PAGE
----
The truth is that you can play DCS and have a ton of fun doing it without learning what every knob does or how to use the aircraft’s complex navigational and mission avionics. You can even auto-start the planes with one key. Eagle Dynamics has really missed the boat not getting this reality across to prospective players—that there is scalability in terms of realism for the user—and that’s why they could be wounded by a product like Microsoft Flight Simulator that will cater to a huge swathe of perspective virtual pilots. In fact, potential users know this already as many have grown up with various iterations of the product or at least understand what it is and why it was such a big deal. This is especially true if Microsoft gets independent studios to provide highly advanced modules for their base software, just like DCS today. As such, you could execute high-fidelity carrier operations in a Super Hornet, or go on leisurely sightseeing tour a Cessna all within the same software suite.
Also, what’s so exciting is that hardware capabilities have finally caught up with flight simulator software makers’ ambitions. Few systems were able to smoothly run FSX well over a decade ago. Today, powerful graphics cards and processors can offer smooth framerates even in the VR environment. This is a huge deal when it comes to user experience and the potential future growth of the Microsoft Flight Simulator brand.
Regardless of how the relatively small consumer flight simulation industry will react to FS2020 after enjoying nearly a 14-year vacuum since the franchise’s last release, the biggest impact it could have is on a whole new generation of potential pilots, engineers, and aerospace industry workers who haven’t benefitted from a modern and highly accessible flight simulation experience in their lifetime. And boy does the aviation world need it.
Young people have largely been disenfranchised from the world of aviation. Getting access to light aircraft is prohibitively expensive. Actually keeping up your qualifications or even one day owning a plane is also seen as the domain of the rich. Engineering-wise, young people have been shown that if they are talented in STEM they can make huge salaries while being pampered in a creative corporate tech environment, so why would they go work for Boeing or Lockheed or Textron, let alone smaller and far higher-risk firms? I truly believe this shift in STEM talent is part of what’s to blame for developmental debacles like the 737 MAX, KC-46, and F-35, and so many other major programs. A lot of young engineering cream is rising to Silicon Valley, not Everett or Fort Worth. That’s not to say that there aren’t super talented young people working on these programs, but if you talk to enough people on the inside, recruitment in the engineering and computer sciences fields has become an existential issue.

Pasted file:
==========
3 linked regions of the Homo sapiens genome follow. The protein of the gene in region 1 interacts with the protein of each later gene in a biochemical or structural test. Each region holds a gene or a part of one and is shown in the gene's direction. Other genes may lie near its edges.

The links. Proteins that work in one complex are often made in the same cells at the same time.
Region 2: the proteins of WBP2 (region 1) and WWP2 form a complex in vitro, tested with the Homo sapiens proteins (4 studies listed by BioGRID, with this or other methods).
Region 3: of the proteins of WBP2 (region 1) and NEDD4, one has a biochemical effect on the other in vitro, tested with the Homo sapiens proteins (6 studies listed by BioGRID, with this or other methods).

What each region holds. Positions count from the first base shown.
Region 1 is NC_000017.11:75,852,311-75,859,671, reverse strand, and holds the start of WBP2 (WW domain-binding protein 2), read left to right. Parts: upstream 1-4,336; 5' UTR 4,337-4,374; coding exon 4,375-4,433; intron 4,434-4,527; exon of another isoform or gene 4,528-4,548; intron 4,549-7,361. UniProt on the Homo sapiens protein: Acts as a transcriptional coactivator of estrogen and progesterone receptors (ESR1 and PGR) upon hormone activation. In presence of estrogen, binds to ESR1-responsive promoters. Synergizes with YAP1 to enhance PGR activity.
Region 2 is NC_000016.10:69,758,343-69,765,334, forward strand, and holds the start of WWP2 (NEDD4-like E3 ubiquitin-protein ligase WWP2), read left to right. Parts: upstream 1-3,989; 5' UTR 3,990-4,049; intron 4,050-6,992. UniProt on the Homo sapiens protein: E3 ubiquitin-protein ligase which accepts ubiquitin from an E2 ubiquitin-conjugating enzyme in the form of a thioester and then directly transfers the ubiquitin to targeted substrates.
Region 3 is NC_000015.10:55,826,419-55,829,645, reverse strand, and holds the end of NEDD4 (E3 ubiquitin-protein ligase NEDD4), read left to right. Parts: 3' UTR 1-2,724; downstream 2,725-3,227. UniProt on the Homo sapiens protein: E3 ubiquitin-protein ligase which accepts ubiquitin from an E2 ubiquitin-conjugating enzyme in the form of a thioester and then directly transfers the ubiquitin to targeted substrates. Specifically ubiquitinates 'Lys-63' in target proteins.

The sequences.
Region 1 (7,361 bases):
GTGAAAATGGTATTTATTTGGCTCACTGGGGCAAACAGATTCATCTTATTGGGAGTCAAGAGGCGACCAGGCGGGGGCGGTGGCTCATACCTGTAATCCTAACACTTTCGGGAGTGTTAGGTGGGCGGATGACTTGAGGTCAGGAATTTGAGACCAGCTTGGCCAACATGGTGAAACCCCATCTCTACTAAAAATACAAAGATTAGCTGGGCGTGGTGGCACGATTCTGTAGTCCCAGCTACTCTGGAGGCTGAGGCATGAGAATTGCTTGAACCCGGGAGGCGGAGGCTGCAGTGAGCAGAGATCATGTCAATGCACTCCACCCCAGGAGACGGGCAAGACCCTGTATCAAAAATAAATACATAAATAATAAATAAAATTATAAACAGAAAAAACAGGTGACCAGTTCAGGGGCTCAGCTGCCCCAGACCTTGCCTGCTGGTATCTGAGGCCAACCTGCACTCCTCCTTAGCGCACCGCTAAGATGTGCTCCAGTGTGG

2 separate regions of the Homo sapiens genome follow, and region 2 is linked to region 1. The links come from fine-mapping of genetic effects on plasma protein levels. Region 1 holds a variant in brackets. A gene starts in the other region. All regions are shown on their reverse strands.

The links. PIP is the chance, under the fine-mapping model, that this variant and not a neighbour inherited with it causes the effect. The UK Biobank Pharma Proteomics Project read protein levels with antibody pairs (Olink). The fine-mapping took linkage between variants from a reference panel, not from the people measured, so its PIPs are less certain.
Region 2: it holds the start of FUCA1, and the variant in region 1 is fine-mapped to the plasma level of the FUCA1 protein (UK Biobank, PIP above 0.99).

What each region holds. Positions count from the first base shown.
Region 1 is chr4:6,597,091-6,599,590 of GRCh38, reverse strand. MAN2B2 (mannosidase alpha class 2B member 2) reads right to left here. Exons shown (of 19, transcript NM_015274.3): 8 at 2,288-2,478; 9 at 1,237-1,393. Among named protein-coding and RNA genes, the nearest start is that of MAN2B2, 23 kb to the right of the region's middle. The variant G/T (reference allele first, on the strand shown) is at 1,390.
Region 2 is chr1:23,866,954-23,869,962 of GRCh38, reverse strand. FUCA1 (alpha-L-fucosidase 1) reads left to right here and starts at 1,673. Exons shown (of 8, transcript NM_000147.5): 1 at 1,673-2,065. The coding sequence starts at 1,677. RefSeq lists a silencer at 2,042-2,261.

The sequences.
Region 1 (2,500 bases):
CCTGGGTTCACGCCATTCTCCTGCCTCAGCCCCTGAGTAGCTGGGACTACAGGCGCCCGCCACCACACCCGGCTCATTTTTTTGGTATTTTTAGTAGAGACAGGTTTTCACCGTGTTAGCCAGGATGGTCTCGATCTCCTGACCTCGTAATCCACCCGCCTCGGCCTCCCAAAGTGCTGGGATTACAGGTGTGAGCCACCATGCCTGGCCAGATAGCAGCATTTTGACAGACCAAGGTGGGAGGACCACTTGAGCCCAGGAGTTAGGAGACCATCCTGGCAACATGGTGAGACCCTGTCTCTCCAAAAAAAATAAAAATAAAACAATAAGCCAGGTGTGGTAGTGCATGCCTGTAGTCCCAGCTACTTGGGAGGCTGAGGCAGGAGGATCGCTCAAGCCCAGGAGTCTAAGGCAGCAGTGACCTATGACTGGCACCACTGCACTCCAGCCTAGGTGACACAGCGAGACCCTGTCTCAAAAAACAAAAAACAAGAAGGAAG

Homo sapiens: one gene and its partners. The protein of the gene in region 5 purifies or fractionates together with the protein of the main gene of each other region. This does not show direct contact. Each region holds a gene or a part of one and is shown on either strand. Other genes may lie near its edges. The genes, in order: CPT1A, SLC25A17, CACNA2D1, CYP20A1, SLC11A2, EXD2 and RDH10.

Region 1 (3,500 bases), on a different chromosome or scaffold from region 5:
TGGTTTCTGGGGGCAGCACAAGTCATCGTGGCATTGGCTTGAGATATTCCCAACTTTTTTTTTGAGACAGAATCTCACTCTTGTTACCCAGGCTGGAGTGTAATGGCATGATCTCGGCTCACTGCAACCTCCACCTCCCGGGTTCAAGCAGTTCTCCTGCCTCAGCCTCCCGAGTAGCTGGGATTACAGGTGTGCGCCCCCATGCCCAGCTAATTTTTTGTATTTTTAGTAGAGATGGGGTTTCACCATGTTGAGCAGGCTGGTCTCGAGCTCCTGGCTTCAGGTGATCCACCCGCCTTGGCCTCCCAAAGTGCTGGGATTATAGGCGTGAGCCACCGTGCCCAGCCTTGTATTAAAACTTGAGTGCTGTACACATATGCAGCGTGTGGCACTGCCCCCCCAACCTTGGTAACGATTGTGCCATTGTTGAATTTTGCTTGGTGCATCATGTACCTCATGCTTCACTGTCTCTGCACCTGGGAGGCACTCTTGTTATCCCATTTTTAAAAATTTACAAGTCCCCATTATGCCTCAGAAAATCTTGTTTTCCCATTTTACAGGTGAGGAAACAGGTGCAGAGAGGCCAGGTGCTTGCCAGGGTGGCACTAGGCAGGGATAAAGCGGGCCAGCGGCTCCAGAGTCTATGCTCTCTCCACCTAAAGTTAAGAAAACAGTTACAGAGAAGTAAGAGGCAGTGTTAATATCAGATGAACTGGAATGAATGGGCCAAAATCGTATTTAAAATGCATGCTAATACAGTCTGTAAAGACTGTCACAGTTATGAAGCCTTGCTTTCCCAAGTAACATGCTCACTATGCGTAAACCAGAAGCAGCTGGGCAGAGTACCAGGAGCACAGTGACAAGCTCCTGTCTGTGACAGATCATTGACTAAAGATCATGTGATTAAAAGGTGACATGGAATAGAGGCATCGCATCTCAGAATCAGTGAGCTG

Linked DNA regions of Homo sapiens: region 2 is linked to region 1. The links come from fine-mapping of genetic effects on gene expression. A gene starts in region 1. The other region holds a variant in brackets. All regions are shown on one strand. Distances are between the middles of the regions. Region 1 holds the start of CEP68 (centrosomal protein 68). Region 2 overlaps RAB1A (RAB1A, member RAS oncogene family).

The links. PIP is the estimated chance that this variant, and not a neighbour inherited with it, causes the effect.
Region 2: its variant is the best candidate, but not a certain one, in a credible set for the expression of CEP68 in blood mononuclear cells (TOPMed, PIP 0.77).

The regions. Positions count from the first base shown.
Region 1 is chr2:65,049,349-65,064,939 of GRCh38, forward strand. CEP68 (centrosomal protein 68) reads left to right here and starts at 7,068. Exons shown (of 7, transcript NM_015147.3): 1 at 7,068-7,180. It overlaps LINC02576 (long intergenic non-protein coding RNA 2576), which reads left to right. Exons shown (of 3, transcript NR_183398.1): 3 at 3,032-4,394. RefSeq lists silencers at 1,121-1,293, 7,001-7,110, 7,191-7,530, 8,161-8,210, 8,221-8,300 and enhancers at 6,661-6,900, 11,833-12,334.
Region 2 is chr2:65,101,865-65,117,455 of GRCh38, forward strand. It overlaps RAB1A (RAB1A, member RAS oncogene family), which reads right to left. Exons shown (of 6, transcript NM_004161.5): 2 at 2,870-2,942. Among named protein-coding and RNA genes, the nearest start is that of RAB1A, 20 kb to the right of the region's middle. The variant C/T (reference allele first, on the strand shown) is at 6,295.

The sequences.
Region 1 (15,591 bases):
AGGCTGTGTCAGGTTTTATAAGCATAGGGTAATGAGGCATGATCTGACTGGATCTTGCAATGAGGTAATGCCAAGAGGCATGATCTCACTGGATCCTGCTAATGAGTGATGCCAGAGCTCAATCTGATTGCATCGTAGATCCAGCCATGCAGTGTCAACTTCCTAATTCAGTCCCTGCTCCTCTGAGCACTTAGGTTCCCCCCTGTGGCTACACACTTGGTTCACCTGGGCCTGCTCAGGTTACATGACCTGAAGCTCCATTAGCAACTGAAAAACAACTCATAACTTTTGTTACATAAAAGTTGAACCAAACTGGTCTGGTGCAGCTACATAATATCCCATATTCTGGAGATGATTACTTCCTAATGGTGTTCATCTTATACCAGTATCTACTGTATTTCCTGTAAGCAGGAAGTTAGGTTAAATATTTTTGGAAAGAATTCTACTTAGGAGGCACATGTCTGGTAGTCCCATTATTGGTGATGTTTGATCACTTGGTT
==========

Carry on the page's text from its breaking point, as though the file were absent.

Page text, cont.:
The same thing can be said for those who actually fly the planes. With a huge demand for cockpit crews, wages are rising and competition has become more fierce for pilots internationally. The Pentagon is surely feeling the sting of this reality. The pilot seat was once seen as a lucrative and vaunted job within our society—right up there with architects and medical doctors. But in recent decades, that perception has dramatically lost its luster.
Endless stories about pilots living at or below the poverty line with hundreds of thousands of dollars in flight school debt, sleeping on friends couches and working grueling schedules for little pay, far eclipsed the old perceptions of the career aviator. For a new generation that is focused on work-life balance, these perceptions are akin to kryptonite when it comes to bringing new pilots into the fray.
One thing that can help overcome this roadblock is seeding the passion for aviation early via flight simulation—letting young people feel as if the joy of flight is right at their fingertips and that they can even be good at it without ever spending hundreds of dollars on an introductory flight. The addition of VR makes the computer flight experience all that much more exciting and real. Even still in its infancy, VR puts you in the cockpit. You are there. It is nothing like using a monitor or a head tracking device. I can only describe it as absolutely revolutionary.
This technological leap equates to a powerful opportunity for the aviation community and industry. With a computer that costs a couple thousand dollars and software that takes zero fuel to run, requires no insurance, no ramp fees, and no maintenance, we can now put young people in the cockpit and give them an experience that is remarkably real.
Flight Simulator 2020 is the key here. It can consolidate all of this into a sleek, reliable, scalable package that could even be able to reach across the computer gaming divide from the expensive personal computer to the relatively inexpensive gaming console. The fidelity may be inferior to its PC counterpart, but the penetration into a far larger user base is undeniable.
With all that in mind, I don’t think FS2020 looks to be a cool product that has been long in waiting. I think its existence is directly tied to the future of aviation. If the aerospace industry were smart, they would capitalize on Microsoft’s endeavor and see that as many kids as possible get access to this game in a virtual reality setting alongside an instructor, which doesn’t even have to be physically present. In fact, they can sit right next to them in the cockpit in VR while being thousands of miles away. It’s a small investment to see that the future of aerospace engineering and our aviation industry remains strong and replete with plenty of aviators to fill cockpit seats and to buy airplanes, as well as a solid pool of talented engineers to design the next breakthrough in aerospace technology and skilled workers who will keep those technologies functioning.